The exact amount of range available from the Ioniq 5 will depend on the battery selected, and perhaps on whether equipped with rear- or AWD. The standard range model comes with a 58 kWh battery, while a 77.4 kWh model will also be available in North America that Hyundai says will offer up to 470-480 km, although that’s using the WLTP (Worldwide Harmonized Light Vehicle Test Procedure) rating.

This means it will likely achieve a rating of 420-430 km of range in top trim using the more realistic Natural Resources Canada/EPA ratings by the time it arrives in North America this fall, given that the Kona EV was also originally rated at 470 km by Hyundai using the WLTP standard, and it is now rated at 415 km of range in Canada.

The Ioniq 5 will come with rear-wheel drive in the base model, with a 168 hp (125 kW) motor that offers a healthy 258 lb-ft of torque (350 Nm) and a 0-100 km/h time of 8.5 seconds, the slowest of the Ioniq 5 variants. Opting for all-wheel drive also adds more power, with the addition of a second motor to the front wheels that adds up to a total 232 hp (173 kW) and a V8-like 446 lb-ft of torque. This version will run you from rest to highway speed in 6.1 seconds, said Hyundai.

The larger 77.4 kWh battery combined with rear-drive will be the one for those looking for that max 420 km-plus range. Opting for all-wheel drive will usher in its most powerful 302 hp (225 kW) dual motor version, which will run it from 0 to 100 km/h in 5.2 seconds, according to Hyundai.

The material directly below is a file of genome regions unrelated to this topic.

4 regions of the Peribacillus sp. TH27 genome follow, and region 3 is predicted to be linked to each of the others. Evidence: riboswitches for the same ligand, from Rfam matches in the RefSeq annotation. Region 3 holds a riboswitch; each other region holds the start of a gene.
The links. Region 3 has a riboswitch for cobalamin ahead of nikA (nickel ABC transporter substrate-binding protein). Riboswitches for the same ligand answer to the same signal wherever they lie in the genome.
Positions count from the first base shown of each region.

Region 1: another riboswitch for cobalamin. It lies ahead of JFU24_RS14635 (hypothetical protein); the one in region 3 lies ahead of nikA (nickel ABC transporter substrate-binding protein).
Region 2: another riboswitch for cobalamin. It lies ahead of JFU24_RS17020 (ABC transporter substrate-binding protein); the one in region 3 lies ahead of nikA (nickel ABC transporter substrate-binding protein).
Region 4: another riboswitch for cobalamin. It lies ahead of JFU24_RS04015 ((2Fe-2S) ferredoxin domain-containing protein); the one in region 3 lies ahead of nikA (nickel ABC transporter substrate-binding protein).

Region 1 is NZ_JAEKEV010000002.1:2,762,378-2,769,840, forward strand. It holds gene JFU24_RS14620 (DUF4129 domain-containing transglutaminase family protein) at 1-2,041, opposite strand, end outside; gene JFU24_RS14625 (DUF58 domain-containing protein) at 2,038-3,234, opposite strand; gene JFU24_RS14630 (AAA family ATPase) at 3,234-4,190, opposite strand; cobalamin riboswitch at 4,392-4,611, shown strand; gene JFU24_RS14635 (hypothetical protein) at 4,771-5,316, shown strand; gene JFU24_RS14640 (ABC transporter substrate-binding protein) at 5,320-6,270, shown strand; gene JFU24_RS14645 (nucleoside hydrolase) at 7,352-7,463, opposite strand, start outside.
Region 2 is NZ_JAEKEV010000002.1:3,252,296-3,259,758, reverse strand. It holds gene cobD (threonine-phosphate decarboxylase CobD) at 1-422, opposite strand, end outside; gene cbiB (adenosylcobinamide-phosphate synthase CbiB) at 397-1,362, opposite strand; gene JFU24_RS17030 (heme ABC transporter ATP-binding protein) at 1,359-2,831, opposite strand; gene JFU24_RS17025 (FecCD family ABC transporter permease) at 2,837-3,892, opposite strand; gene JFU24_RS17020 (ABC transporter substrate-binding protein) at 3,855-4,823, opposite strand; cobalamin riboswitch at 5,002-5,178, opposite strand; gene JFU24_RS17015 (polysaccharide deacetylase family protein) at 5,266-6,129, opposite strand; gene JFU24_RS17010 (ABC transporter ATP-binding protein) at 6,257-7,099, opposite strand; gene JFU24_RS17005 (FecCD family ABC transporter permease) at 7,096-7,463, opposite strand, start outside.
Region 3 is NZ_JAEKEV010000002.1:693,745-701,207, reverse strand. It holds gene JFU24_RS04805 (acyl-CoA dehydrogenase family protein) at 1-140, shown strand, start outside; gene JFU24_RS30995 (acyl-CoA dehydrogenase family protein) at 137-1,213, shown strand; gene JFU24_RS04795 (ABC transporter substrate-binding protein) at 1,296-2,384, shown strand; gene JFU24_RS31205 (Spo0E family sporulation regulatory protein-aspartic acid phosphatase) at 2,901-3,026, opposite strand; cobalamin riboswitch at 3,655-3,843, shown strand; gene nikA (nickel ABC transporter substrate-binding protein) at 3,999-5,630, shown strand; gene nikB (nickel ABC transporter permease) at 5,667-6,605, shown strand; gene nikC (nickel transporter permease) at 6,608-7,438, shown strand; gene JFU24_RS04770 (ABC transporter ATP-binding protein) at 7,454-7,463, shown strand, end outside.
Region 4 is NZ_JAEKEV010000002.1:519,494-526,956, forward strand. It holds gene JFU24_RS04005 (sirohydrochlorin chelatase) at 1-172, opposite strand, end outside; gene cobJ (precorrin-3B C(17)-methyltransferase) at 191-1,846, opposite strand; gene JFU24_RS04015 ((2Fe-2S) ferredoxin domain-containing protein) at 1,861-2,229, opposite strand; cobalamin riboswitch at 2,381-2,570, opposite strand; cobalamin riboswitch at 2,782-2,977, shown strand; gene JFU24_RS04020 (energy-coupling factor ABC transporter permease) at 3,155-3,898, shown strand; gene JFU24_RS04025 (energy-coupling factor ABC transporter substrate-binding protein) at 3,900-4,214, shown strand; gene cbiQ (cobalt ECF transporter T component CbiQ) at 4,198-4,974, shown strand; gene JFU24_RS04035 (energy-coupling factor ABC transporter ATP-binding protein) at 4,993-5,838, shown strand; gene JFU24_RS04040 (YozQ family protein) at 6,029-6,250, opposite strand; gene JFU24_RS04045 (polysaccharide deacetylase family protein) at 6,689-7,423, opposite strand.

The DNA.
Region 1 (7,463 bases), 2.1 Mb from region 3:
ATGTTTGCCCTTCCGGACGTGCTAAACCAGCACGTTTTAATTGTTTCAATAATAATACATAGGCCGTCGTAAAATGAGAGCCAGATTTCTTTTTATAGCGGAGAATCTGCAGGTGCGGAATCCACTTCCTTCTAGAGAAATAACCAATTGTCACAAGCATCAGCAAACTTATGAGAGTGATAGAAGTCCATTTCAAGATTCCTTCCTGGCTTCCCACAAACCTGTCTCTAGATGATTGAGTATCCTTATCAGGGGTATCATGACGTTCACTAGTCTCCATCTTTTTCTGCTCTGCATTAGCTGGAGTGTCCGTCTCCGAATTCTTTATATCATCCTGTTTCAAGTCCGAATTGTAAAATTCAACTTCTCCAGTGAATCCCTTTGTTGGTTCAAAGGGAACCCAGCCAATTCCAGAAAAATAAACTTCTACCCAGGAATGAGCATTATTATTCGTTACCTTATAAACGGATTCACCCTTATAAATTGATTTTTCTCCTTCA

But perhaps the speediest aspect of the Ioniq 5 is its charging speed, especially at its expected mainstream price point – not disclosed yet, but expected to line up to BEV rivals such as the Ford Mustang Mach-E and the upcoming Volkswagen ID.4. Both of those offer between 125 and 150 kW max quick charging speeds, and while the Ioniq 5’s exact kilowatt figure remains undisclosed, Hyundai says that on CCS DC quick chargers rated at 350 kW, the Ioniq 5 can charge from 10 per cent to 80 per cent in a blazing 18 minutes.

Or more impressively, add 100 km of range in just five minutes.

2022 Hyundai Ioniq 5

This is Porsche Taycan territory here, which maxes out at a 270 kW quick charging speed, but in a luxury sports car that costs well into six figures. Going by Mustang Mach-E starting prices, the Ioniq 5 seems likely to start at closer to $50,000, though efforts may be made to sneak the starting price under the $45,000 level that would make it eligible for the national $5,000 EV rebate in Canada.